Another that struck me as odd is the section regarding "Immigrant Entrepreneurs". In my very general vernacular, it suggests to me that such persons get one bite at the apple, and if it fails (as most startups do) then the person may be shown the door. This does seem a bit shortsighted.

    Just my view, but this bill needs to be amended extensively if its "concept" is the ultimate goal. Right now I does seem to fall quite short of the mark.

     

    reply to this | link to this | view in thread ]

  9. This comment has been flagged by the community. Click here to show it
     
    identicon
    Anonymous Coward, Jun 6th, 2012 @ 5:31pm

    Let congress know it's time to force Mike to declare himself as a lobbyist.

     

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  10.  
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    Anonymous Coward, Jun 6th, 2012 @ 8:13pm

    Re:

    Yes, there are obviously some here who do not like Mr. Masnick being criticized, but for a site that espouses "free speech" the ability to have a comment flagged, and thus hidden, cuts in the opposite direction.

     

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  11.  
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    rain day, Jun 6th, 2012 @ 10:27pm

    a Startup Act

    Sadly, even if this bill is passed, startup companies will still have a bumpy road. Until we address the problem of blood-sucking-patent-troll/extortionist/parasites, new businesses will be smothered long before they can grow to become stable employers.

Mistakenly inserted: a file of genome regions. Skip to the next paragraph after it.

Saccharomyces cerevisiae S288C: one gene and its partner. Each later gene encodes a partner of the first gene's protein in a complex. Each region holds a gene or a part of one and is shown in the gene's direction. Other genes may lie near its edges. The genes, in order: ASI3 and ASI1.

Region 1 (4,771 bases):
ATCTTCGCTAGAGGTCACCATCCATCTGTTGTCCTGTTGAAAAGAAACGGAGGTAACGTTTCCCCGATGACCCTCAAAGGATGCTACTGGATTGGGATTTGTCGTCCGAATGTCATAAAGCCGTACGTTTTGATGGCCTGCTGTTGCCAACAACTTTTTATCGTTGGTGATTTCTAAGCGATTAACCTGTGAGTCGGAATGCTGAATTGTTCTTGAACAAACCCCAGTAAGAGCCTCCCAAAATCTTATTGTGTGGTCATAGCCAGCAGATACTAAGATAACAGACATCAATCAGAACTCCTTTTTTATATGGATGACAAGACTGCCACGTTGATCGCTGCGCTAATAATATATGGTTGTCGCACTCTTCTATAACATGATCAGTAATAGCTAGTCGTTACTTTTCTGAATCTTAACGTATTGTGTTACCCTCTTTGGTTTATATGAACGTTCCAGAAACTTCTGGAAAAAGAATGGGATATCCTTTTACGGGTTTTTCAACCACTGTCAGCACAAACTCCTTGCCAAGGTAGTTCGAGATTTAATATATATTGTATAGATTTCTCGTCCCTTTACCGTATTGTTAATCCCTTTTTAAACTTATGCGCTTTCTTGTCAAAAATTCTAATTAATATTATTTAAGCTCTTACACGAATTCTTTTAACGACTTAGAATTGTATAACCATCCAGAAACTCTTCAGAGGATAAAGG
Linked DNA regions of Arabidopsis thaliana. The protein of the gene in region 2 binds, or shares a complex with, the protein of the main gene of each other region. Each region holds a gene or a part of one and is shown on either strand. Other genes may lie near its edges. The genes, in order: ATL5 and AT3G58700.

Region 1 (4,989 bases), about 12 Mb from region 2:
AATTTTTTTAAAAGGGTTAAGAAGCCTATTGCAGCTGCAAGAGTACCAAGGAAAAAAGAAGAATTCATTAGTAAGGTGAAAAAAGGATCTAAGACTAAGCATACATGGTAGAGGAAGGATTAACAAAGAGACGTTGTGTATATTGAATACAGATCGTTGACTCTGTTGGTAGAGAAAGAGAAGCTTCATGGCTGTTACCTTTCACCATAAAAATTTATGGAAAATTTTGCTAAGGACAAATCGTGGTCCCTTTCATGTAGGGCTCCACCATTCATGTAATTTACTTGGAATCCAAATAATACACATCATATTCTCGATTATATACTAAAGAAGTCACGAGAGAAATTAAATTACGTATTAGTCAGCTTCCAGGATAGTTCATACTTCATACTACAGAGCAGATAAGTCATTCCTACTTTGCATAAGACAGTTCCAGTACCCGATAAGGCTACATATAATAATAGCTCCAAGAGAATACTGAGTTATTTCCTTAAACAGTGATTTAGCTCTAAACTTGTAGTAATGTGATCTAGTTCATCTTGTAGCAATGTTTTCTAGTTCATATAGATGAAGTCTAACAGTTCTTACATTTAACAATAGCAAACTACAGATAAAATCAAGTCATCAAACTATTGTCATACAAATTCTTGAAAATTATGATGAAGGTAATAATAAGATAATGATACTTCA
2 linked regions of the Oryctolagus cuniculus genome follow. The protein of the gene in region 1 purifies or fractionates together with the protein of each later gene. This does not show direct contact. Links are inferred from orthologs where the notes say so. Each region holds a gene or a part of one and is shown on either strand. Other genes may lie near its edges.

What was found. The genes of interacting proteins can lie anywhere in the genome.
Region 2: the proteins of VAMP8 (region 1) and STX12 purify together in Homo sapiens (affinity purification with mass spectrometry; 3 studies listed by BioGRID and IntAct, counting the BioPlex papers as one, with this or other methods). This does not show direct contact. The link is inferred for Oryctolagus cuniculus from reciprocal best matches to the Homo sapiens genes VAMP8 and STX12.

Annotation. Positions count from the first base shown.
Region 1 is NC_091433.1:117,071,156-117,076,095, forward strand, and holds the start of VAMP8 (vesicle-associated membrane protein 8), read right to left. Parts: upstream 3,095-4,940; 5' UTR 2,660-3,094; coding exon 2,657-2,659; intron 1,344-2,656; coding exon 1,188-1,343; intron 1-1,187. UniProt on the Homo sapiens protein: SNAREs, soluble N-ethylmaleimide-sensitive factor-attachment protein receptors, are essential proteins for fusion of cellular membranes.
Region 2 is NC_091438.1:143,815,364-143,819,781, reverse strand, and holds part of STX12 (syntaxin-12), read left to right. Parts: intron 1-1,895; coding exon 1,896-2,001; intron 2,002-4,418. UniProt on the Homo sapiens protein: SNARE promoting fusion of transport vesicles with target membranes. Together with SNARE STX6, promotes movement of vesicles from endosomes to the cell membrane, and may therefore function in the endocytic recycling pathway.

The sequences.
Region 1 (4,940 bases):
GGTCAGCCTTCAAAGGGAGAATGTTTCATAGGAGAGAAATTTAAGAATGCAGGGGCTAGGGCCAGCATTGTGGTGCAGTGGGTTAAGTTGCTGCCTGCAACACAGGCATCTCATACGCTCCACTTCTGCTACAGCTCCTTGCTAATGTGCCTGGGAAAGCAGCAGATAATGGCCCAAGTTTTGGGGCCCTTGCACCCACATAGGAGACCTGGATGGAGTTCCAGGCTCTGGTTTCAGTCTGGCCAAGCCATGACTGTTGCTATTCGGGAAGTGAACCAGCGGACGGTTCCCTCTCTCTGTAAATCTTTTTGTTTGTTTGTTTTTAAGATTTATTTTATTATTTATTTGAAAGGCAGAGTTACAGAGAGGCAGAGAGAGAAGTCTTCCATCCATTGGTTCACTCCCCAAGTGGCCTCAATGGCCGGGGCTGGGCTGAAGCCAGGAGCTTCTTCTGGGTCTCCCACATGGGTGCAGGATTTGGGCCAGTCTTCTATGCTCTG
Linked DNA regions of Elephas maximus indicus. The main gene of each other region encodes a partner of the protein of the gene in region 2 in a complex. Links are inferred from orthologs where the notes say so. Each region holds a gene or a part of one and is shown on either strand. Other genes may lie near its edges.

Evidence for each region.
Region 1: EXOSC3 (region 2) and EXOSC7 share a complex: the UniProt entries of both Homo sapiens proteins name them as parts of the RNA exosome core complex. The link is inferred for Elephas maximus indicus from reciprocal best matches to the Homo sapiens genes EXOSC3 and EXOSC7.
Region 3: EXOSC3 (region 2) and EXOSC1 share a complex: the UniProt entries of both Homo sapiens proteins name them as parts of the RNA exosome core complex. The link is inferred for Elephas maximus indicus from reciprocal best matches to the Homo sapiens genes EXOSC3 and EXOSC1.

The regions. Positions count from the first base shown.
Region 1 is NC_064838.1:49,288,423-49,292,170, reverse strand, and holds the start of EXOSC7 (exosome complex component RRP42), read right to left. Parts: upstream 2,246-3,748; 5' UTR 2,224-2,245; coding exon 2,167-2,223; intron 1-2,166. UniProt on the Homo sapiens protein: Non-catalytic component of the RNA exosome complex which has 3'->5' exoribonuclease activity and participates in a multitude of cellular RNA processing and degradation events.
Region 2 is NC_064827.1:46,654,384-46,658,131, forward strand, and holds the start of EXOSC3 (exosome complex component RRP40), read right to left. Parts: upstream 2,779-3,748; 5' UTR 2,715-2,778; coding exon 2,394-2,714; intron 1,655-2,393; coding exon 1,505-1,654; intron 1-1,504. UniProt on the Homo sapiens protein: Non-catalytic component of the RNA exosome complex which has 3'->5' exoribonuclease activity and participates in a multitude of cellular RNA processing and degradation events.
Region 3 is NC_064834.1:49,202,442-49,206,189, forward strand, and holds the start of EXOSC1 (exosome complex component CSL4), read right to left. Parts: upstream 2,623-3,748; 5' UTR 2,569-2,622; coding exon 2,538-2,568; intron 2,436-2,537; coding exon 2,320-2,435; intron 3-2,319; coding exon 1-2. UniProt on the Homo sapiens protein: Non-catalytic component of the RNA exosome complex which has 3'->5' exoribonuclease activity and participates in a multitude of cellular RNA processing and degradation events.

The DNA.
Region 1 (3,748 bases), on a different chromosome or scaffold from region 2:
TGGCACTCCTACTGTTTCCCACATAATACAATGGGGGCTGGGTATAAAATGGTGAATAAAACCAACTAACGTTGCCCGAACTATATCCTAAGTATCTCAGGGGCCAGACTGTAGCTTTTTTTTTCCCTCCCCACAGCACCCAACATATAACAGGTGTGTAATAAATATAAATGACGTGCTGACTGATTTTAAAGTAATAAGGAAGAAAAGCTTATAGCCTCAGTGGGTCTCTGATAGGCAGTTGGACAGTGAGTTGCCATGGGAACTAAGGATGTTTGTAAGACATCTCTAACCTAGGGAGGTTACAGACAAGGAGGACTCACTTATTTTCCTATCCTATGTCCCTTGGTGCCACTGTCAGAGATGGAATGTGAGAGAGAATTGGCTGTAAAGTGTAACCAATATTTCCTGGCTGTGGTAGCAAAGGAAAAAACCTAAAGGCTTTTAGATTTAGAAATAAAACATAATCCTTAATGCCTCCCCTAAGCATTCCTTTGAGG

Lodsys, Intellectual Vultures...er...Ventures, Mosaid, etc., will suck the life out of their victims in the cause of protecting IP (Intellectual Poverty?).

    The US Patent Office, and the Courts in the Eastern District of Texas have a lot to answer for, and no progress will be made until the current patent mess is resolved.

    Encouraging entrepreneurs from other countries to start new businesses in the US is like inviting lambs to lunch with the Wolves.

     

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  12.  
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    Loki, Jun 7th, 2012 @ 12:59am

    I don't understand why this bill has not yet passed comes as a surprise to anyone.

    Clearly, the entertainment, banking, and/or oil industries have not yet authorized Congress to do so (most likely because they have not figured out how to maximize their cuts of the profits yet).

     

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  13.  
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    Anonymous Coward, Jun 7th, 2012 @ 1:52am

    Re: Re:

    I always read the flagged comments! Some of them are comedy gold!

     

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  14.  
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    Anonymous Coward, Jun 7th, 2012 @ 2:03am

    Re: Re:

    I think that while we've all agreed that as much as severely punishing people for being assholes is uncalled for, free speech is not a licence to be a jerk and make blanket, unsupported accusations. Flagging comments is merely what such people deserve.

     

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  15.  
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    Anonymous Coward, Jun 7th, 2012 @ 3:42am

    Re: Re: Re:

    They're an intentional invoking of the Streisand Effect.

     

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  16.  
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    Not an Electronic Rodent (profile), Jun 7th, 2012 @ 4:22am

    Re: Re:

    Yes, there are obviously some here who do not like Mr. Masnick being criticized